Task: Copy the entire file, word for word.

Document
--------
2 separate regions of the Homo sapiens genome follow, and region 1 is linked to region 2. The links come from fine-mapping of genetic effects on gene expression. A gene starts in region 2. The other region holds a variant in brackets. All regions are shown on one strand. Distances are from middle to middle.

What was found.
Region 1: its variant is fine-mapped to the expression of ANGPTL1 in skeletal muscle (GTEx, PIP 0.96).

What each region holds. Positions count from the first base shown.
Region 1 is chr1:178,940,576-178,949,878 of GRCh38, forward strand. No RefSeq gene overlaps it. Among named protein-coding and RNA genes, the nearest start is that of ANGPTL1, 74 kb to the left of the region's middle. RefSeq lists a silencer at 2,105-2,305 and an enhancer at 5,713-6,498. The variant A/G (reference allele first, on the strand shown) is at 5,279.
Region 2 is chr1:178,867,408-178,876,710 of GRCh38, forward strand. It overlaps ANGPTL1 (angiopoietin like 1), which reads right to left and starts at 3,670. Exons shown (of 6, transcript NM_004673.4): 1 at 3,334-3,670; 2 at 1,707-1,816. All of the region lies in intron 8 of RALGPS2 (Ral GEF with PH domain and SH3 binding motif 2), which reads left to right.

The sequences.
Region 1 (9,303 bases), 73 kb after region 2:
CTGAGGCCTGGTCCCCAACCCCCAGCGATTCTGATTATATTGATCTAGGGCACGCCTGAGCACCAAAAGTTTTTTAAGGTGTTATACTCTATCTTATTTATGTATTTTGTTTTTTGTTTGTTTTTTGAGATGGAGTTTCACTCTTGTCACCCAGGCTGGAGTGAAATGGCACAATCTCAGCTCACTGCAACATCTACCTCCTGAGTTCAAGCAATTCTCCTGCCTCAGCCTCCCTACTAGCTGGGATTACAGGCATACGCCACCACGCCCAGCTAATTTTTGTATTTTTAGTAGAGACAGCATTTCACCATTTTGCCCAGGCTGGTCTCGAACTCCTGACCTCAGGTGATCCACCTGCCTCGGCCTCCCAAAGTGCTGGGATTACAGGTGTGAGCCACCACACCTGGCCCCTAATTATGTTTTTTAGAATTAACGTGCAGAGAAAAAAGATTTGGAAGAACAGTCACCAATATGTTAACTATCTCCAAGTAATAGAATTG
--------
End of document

2 separate regions of the Homo sapiens genome follow, and region 1 is linked to region 2. The links come from fine-mapping of genetic effects on gene expression. A gene starts in region 2. The other region holds a variant in brackets. All regions are shown on one strand. Distances are from middle to middle.

What was found.
Region 1: its variant is fine-mapped to the expression of ANGPTL1 in skeletal muscle (GTEx, PIP 0.96).

What each region holds. Positions count from the first base shown.
Region 1 is chr1:178,940,576-178,949,878 of GRCh38, forward strand. No RefSeq gene overlaps it. Among named protein-coding and RNA genes, the nearest start is that of ANGPTL1, 74 kb to the left of the region's middle. RefSeq lists a silencer at 2,105-2,305 and an enhancer at 5,713-6,498. The variant A/G (reference allele first, on the strand shown) is at 5,279.
Region 2 is chr1:178,867,408-178,876,710 of GRCh38, forward strand. It overlaps ANGPTL1 (angiopoietin like 1), which reads right to left and starts at 3,670. Exons shown (of 6, transcript NM_004673.4): 1 at 3,334-3,670; 2 at 1,707-1,816. All of the region lies in intron 8 of RALGPS2 (Ral GEF with PH domain and SH3 binding motif 2), which reads left to right.

The sequences.
Region 1 (9,303 bases), 73 kb after region 2:
CTGAGGCCTGGTCCCCAACCCCCAGCGATTCTGATTATATTGATCTAGGGCACGCCTGAGCACCAAAAGTTTTTTAAGGTGTTATACTCTATCTTATTTATGTATTTTGTTTTTTGTTTGTTTTTTGAGATGGAGTTTCACTCTTGTCACCCAGGCTGGAGTGAAATGGCACAATCTCAGCTCACTGCAACATCTACCTCCTGAGTTCAAGCAATTCTCCTGCCTCAGCCTCCCTACTAGCTGGGATTACAGGCATACGCCACCACGCCCAGCTAATTTTTGTATTTTTAGTAGAGACAGCATTTCACCATTTTGCCCAGGCTGGTCTCGAACTCCTGACCTCAGGTGATCCACCTGCCTCGGCCTCCCAAAGTGCTGGGATTACAGGTGTGAGCCACCACACCTGGCCCCTAATTATGTTTTTTAGAATTAACGTGCAGAGAAAAAAGATTTGGAAGAACAGTCACCAATATGTTAACTATCTCCAAGTAATAGAATTG